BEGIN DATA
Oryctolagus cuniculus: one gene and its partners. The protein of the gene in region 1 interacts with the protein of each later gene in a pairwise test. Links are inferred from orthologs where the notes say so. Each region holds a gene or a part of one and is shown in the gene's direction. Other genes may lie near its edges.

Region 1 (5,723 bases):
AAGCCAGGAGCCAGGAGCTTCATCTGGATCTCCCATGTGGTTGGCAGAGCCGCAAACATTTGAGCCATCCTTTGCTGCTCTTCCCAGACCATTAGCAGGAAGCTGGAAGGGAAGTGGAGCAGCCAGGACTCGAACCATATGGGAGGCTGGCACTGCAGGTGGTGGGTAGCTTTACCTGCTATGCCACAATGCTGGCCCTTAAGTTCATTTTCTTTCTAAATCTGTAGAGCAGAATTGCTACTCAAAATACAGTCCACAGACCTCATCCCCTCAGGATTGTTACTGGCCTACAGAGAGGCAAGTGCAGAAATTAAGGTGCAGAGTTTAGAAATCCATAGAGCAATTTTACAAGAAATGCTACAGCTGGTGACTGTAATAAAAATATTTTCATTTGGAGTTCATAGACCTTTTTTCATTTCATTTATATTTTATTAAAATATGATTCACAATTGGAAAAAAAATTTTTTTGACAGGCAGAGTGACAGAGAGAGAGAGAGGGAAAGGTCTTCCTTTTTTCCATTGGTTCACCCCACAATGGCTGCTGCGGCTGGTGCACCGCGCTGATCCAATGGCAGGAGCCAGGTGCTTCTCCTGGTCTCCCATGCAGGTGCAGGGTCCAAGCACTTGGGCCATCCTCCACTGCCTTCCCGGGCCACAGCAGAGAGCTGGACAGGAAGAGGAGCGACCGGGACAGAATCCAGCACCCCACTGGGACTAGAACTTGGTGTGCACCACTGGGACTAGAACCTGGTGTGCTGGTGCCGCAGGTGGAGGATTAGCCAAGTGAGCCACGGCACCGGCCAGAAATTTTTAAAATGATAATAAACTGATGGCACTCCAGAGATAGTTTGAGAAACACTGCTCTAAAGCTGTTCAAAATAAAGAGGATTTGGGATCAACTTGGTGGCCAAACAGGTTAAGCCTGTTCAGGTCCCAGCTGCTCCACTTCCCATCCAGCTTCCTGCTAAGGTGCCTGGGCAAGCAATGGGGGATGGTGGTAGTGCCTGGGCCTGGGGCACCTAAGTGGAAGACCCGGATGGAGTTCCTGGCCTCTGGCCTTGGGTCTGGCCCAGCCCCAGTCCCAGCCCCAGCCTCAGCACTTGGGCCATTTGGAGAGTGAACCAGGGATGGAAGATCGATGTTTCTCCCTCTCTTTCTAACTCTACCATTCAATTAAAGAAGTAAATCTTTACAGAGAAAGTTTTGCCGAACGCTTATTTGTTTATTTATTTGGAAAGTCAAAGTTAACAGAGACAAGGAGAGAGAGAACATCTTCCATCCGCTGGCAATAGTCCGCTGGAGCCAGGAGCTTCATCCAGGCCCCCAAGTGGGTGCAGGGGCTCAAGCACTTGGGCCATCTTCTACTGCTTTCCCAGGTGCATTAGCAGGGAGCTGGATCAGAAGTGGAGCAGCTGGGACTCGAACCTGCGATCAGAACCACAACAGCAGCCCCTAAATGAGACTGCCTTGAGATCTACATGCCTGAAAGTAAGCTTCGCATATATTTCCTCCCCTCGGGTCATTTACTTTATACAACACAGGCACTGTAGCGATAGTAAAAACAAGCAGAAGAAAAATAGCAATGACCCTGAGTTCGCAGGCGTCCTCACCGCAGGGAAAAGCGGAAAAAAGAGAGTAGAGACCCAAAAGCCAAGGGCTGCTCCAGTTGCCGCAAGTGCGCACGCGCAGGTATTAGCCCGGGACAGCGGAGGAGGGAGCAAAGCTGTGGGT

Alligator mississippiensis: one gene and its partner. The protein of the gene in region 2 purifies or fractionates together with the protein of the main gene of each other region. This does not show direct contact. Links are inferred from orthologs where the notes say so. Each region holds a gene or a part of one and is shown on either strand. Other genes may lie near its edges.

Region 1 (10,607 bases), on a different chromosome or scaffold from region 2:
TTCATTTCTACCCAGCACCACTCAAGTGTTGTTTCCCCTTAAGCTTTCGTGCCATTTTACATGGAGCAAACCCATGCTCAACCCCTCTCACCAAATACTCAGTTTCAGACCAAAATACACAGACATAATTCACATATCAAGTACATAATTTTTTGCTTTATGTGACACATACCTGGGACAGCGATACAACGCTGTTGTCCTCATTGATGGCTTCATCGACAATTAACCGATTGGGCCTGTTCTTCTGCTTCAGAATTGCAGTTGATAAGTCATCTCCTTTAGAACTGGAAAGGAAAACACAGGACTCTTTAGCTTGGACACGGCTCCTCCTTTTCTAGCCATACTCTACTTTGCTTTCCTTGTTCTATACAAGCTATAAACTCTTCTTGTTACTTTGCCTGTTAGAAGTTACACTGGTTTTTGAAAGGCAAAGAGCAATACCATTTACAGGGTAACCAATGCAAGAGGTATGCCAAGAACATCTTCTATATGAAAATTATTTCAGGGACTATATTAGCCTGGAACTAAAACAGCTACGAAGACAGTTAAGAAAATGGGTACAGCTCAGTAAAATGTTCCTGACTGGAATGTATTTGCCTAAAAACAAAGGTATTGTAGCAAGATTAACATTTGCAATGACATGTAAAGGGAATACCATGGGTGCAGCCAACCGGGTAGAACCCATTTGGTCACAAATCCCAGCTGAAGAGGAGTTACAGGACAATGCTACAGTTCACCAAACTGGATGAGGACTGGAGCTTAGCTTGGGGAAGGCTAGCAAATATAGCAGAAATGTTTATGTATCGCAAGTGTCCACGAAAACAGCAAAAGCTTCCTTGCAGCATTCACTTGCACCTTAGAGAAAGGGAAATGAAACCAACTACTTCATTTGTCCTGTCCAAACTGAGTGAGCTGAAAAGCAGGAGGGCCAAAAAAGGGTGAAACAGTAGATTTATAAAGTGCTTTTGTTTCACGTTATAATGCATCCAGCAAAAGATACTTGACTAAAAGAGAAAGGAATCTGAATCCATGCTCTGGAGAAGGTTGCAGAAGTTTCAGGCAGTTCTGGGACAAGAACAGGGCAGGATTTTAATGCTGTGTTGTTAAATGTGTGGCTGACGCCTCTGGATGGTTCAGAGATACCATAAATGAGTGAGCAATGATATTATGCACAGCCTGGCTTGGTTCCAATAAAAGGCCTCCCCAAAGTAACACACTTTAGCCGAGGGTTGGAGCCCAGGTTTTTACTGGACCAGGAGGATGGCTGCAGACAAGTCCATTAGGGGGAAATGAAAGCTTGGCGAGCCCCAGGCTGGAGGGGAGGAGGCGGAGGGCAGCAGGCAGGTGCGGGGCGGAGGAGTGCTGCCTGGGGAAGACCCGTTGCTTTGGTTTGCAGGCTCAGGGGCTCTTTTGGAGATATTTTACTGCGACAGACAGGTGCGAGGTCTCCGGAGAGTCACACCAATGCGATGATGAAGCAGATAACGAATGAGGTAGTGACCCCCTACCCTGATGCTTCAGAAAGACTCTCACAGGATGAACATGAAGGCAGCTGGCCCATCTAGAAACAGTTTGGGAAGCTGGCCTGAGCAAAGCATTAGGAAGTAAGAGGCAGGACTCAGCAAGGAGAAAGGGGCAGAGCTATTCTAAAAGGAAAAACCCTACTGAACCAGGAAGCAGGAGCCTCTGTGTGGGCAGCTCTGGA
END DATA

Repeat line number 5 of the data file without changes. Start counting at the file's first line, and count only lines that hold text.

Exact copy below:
Region 1 (10,607 bases), on a different chromosome or scaffold from region 2: